In the face of these and many other uncertainties, few outside the cloistered world occupied by academics, bureaucrats and the commentariat would persist with this theoretically possible but utterly implausible proposal. Yet the prevailing vision – the things taken for granted by so-called “thinking people” – is resistant to empirical evidence inconsistent with their conclusions. If the external world is at odds with their theory, then it must be redesigned.
The common refrain on matters relating to combating climate change is that the answers are already known. Those who call for fresh evidence are accused of stalling.
When teal independent Monique Ryan, for instance, urges the Albanese government “to move further, quickly, in order to prevent further global warming”, she feels no obligation to say what that further, faster action would be. She assumes the only obstacles are flagging political will and black-hearted deniers.
The Green movement, and by extension the teals, see no need for the painful trade-offs highlighted in the Net Zero report. They do not consider the opportunity cost of directing so much capital into one sector or the other worthy ventures that will be curtailed. Nor do they consider the huge environmental cost of reshaping landscapes to accommodate wind, solar, pumped hydro and batteries.
It is easy to disregard the physical damage to the natural landscape and loss of biodiversity if you live in the seat of Kooyong, but not from, say, the Atherton Tablelands, where the vandalism stares you in the face. It seems odd that Net Zero rejects nuclear out of hand. Three-quarters of the world’s clean energy comes from hydro-electricity and nuclear. It solves the challenge of intermittency and synchronising the grid. Small modular reactors sit on tiny bits of land. The need for new transmission lines is avoided.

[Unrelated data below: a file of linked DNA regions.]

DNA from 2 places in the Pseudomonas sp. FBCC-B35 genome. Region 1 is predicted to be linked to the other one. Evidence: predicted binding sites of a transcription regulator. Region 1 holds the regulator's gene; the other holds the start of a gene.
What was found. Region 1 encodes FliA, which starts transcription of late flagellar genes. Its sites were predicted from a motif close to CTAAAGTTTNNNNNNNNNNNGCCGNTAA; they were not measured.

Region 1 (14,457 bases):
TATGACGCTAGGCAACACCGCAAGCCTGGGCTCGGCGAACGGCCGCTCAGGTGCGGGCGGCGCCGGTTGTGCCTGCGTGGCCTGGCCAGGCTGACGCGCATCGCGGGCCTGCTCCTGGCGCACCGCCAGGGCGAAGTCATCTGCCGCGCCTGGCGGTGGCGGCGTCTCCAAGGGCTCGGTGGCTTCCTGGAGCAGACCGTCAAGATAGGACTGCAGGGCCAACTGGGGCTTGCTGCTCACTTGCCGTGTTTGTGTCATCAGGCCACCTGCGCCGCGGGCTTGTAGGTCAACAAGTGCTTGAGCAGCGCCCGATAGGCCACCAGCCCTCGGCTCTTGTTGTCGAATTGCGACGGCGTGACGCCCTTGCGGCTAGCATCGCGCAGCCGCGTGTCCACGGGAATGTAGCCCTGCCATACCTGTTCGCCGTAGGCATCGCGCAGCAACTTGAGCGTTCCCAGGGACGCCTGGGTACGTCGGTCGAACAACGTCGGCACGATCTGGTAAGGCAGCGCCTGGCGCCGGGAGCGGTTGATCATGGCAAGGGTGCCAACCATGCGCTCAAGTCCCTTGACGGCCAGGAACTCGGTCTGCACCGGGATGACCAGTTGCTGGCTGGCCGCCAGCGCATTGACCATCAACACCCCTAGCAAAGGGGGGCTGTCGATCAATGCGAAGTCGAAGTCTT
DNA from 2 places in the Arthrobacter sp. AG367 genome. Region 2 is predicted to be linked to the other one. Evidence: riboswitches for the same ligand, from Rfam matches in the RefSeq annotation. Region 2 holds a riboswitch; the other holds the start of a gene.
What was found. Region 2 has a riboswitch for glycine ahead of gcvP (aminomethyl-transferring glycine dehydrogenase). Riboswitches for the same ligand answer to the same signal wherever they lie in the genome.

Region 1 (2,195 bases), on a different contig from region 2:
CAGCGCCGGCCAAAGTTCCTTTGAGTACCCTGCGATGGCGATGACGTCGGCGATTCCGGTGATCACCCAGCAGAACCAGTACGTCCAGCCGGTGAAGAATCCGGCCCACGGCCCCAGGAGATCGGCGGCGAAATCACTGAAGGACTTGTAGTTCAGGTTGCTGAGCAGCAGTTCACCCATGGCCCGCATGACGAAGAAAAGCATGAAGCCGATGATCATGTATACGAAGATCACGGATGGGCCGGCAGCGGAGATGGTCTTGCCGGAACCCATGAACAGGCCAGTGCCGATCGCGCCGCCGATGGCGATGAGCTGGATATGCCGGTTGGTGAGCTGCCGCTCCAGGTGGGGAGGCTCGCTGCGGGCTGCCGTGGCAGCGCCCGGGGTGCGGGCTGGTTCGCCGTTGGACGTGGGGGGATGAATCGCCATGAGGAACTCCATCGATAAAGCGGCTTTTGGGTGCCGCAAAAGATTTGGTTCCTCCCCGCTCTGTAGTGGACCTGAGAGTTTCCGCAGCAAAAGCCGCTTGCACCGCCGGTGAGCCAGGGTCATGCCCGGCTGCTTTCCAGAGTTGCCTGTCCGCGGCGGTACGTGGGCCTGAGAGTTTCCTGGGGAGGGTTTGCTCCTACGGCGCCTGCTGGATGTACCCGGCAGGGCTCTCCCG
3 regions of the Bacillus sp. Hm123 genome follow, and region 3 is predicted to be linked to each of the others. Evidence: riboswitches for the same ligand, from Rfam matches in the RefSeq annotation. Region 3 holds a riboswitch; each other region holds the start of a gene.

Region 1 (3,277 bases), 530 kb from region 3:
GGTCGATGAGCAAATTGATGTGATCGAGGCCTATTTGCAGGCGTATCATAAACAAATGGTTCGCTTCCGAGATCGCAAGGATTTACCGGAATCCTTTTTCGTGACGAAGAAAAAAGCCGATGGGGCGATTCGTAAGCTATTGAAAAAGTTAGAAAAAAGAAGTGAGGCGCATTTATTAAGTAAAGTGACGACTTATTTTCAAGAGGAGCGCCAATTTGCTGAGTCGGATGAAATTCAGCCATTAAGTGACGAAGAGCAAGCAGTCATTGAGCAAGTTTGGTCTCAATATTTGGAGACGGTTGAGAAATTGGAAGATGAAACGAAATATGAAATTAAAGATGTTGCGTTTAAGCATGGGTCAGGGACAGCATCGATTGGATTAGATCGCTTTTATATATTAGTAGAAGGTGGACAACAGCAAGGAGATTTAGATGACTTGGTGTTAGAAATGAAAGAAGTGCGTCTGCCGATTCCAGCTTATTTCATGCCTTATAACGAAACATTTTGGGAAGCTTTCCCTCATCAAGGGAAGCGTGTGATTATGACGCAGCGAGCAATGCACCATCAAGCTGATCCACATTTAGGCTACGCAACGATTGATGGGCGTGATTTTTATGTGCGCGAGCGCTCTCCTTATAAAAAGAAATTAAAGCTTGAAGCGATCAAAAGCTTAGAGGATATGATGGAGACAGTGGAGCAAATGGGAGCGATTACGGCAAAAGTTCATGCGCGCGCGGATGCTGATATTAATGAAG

Yet Net Zero rules out nuclear because it is against the law, which seems a prissy excuse when it happily backs a plan that defies the laws of physics, economics and politics. It says the modelling shows that factoring nuclear into our future energy mix would be “a costly error”. It would “create a material risk of not achieving net zero, or doing so at an excessive cost”.
Perhaps the authors should have read the disclaimer in eight-point font attached to its own modelling. It reads: “The inherent and significant uncertainty in key modelling inputs means there is also significant uncertainty in the associated assumptions, modelling and results.” Perhaps they might have considered how costly the assumed error of adopting nuclear might be when the price of the alternative runs to trillions.
Sadly, our climate and energy policy remains in the grip of an intelligentsia that lacks the wisdom to recognise the boundaries of its own ignorance.
In economist Thomas Sowell’s analysis, the vision of the anointed is partly a vision of themselves as the righteous ones convinced that they alone have the moral fortitude to avert future calamity. Should the catastrophe occur, it will almost certainly be of their own making.
Nick Cater is senior fellow at the Menzies Research Centre.